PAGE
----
Lots of people use the word “secure” to describe technology, but the word “secure” is pointless by itself. Secure against what? Without naming the threat, you only have half the story.

Over the past 4 years, we have seen some clear trends in the way people have lost bitcoin. By far the biggest sources of loss have been robberies at centralized exchanges and hosted wallets. Although these heists are a lot of work, the enormous payout makes it well-worth the effort. Airbitz doesn’t have access to customer funds, though, so this sort of mass robbery doesn’t work against us.

The other two ways people have lost bitcoin are through human error and targeted theft. Of the two, human error is by far the most common. People lose their phones all the time, and then can’t find their backups.

Human Error

Airbitz addresses human error with a collection of features:

  • Automatic password-encrypted backups
  • Password recovery questions
  • Device-device syncing
  • PIN login
  • Fingerprint login

By providing several ways to access the same account, we spread the risk and increase recovery options. If someone loses their phone, they may remember their password or recovery answers. If they can’t remember their password, they might be able to use their PIN, and so forth.

Theft

There are many ways to steal bitcoins from an individual user. The easiest way is to “borrow” their unlocked phone for a few seconds, open the wallet app, and send the money to yourself. This is why the Airbitz wallet is encrypted by default. There is no way to send funds out of the wallet without a PIN, thumbprint, or password. Many wallets don’t have this protection by default, so anybody who can open the app can swipe the funds.

Malware is another threat. The most common forms of phone malware are keyloggers and screen-grabbers. If a wallet shows a 12-word seed on the screen for backup purposes, screen-grabbers can record the screen and use the words to drain the wallet. Airbitz does not ask the user to make paper backups, so we avoid that particular risk.

A keylogger can steal the Airbitz password, but users can neutralize this threat by enabling our one-touch two-factor authentication feature. With two-factor enabled, the password alone is not enough to log in. A few notable bitcoiners have been robbed by social engineers who hijack phone numbers to thwart two-factor authentication, but this can’t happen with Airbitz. Our two-factor is linked to a specific device, rather than a phone number. No other wallet has this feature.

Furthermore, phone operating systems have built-in protections that prevent one app from reading another app’s private data. Malware that can bypass these protections is extremely rare, since it requires rooting the phone in some way. Malware like this can read the private keys right out of most wallets, but Airbitz encrypts private keys by default. To compromise us, the malware would first have to wait for the user to log in before it had enough information to read the keys. If the user can detect and repair the infection before their next Airbitz login, they can avoid losing funds. This is much better than other hot wallets.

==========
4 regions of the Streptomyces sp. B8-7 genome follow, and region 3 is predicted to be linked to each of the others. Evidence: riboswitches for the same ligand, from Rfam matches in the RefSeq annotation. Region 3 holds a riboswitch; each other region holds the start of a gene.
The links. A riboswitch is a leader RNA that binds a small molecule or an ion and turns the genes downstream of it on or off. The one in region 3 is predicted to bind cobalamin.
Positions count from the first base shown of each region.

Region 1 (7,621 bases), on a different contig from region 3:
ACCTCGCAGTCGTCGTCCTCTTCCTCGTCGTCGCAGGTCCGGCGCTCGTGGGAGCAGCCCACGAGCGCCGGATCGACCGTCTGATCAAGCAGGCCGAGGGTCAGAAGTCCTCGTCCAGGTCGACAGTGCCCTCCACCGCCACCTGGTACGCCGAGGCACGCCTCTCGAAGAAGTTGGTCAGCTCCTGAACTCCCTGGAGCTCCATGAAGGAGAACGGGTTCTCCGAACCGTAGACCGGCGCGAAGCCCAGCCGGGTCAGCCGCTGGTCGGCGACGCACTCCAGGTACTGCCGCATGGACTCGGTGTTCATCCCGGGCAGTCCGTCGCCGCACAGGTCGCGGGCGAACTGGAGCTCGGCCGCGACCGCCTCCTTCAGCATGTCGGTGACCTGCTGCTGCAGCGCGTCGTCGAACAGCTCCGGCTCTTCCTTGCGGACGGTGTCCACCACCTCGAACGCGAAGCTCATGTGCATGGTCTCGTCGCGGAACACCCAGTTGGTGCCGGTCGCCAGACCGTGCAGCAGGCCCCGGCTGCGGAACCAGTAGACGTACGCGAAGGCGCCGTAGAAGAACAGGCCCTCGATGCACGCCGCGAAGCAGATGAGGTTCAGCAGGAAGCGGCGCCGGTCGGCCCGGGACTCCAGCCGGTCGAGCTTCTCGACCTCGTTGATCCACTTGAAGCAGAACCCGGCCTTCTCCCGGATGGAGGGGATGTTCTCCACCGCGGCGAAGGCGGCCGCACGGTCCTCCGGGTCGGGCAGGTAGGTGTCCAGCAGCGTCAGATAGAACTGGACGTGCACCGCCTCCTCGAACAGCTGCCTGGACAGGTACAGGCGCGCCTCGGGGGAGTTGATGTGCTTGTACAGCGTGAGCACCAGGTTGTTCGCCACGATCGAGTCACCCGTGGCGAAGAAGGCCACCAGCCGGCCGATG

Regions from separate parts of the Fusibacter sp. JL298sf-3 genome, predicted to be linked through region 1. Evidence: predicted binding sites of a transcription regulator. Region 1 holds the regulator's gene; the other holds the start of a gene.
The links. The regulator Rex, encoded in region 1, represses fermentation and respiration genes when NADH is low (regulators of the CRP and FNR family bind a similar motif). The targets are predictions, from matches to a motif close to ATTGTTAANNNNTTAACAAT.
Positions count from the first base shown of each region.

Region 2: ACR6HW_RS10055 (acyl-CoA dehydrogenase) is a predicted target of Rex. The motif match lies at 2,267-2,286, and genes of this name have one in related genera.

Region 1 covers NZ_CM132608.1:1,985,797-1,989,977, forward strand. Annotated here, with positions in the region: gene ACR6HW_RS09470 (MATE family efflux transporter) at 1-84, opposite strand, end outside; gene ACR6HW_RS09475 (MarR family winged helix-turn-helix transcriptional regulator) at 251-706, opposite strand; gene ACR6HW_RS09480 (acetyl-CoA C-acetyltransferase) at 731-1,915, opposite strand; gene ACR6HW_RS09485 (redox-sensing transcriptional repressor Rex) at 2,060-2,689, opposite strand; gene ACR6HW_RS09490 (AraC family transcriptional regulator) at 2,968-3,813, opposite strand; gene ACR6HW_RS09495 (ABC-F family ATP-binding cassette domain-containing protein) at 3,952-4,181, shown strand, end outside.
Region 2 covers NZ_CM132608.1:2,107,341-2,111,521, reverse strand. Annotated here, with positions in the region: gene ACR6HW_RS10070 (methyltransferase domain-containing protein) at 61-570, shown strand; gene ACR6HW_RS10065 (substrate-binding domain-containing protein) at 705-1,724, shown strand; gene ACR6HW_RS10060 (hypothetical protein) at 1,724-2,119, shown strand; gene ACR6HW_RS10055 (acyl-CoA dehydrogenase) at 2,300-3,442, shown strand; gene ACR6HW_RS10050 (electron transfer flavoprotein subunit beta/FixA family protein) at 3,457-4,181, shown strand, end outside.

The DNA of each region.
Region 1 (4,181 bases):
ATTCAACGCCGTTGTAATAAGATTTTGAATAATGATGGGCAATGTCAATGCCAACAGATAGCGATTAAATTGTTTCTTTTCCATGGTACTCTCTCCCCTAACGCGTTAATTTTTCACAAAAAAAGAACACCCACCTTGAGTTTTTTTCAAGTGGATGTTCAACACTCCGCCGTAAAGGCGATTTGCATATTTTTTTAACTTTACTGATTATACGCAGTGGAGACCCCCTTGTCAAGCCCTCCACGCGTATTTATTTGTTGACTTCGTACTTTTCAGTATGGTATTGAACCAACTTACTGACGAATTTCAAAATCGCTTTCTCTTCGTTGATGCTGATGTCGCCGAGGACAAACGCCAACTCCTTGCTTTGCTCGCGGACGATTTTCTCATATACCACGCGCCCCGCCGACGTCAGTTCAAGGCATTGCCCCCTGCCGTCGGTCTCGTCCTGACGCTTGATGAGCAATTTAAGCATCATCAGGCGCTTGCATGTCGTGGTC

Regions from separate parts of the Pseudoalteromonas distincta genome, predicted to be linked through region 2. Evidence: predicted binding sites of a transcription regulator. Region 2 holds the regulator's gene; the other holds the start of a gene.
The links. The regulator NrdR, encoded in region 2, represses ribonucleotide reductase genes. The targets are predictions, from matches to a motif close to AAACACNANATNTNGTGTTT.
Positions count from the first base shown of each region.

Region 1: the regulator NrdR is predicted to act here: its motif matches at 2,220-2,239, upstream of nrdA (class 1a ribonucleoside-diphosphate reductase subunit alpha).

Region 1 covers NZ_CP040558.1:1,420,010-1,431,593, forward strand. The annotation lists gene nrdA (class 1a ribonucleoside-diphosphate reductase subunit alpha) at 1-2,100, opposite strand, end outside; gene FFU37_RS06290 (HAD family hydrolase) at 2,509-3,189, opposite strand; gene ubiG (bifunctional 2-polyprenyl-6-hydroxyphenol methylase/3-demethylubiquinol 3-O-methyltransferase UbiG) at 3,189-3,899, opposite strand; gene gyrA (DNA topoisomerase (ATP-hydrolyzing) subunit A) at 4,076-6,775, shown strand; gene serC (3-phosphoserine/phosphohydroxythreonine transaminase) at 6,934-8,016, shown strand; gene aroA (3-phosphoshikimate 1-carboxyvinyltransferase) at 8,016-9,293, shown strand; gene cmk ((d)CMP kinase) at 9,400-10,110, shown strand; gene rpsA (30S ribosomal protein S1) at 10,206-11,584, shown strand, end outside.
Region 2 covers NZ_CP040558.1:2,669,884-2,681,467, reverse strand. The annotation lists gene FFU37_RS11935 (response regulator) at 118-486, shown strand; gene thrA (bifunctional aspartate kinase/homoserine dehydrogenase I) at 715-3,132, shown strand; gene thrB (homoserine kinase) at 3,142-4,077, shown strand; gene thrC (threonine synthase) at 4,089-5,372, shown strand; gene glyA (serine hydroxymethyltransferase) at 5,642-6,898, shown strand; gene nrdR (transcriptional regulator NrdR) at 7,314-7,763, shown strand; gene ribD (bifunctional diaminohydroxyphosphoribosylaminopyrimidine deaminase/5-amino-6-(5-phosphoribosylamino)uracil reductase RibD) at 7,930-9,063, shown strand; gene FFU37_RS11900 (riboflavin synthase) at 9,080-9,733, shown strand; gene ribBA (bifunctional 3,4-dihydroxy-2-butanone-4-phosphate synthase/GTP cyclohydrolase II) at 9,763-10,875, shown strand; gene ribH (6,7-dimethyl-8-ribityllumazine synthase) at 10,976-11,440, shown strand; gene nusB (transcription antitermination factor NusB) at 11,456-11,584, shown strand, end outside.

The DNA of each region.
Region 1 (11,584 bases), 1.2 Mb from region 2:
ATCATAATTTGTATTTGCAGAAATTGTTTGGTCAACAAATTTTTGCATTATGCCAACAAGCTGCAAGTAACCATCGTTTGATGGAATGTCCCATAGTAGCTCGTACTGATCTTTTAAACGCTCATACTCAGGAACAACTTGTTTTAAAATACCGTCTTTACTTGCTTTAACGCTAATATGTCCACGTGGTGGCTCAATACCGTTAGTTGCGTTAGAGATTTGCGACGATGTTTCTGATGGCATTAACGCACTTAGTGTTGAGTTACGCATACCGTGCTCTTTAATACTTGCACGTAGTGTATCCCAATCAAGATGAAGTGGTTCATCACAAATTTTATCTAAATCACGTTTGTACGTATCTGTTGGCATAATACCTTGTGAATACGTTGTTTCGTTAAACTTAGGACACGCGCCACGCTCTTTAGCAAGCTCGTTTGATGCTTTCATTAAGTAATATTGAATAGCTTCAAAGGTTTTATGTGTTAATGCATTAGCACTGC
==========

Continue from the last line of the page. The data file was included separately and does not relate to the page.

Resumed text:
For perfect security against malware, you need to put the keys in some sort of hardware security module that the malware can’t touch. As soon as you do this, though, you lose the ability to have automatic encrypted backups or any of the other human-error defense mechanisms. In other words, in order to defend against the rarest type of threat, you have to open yourself up to the most common type of threat. This is not a good security tradeoff!

Everyone is Different

Of course, all these considerations apply mainly to a individual users. Enterprises that transact in crypto-currencies, like exchanges, hedge funds, and merchants, will have completely different requirements. These users can (and should) invest in ultra-secure, hacker-resistant solutions like cold storage, offline signing, multi-sig, and dedicated hardware wallets. Their money affects multiple people, and can be touched by multiple people, so their situation calls for a higher standard (like the C4 certification).

For individual users who are willing to invest the time in a good paper backup strategy, dedicated hardware wallets can sometimes make sense for larger amounts of rarely-accessed money. If you are going to use one of these wallets though, don’t write your 12-word seeds down in a notebook and then carry it around with you. It doesn’t matter how good the wallet is if the human is the weak link!

For everyday use on an everyday smartphone, Airbitz has the most compelling security story available. Over the years, as smartphones become more and more secure via better app sandboxing and hardware secured storage, wallets like Airbitz will become the de-facto standard for the general population. There is no better way to protect funds both from theft and from the biggest threat (yourself).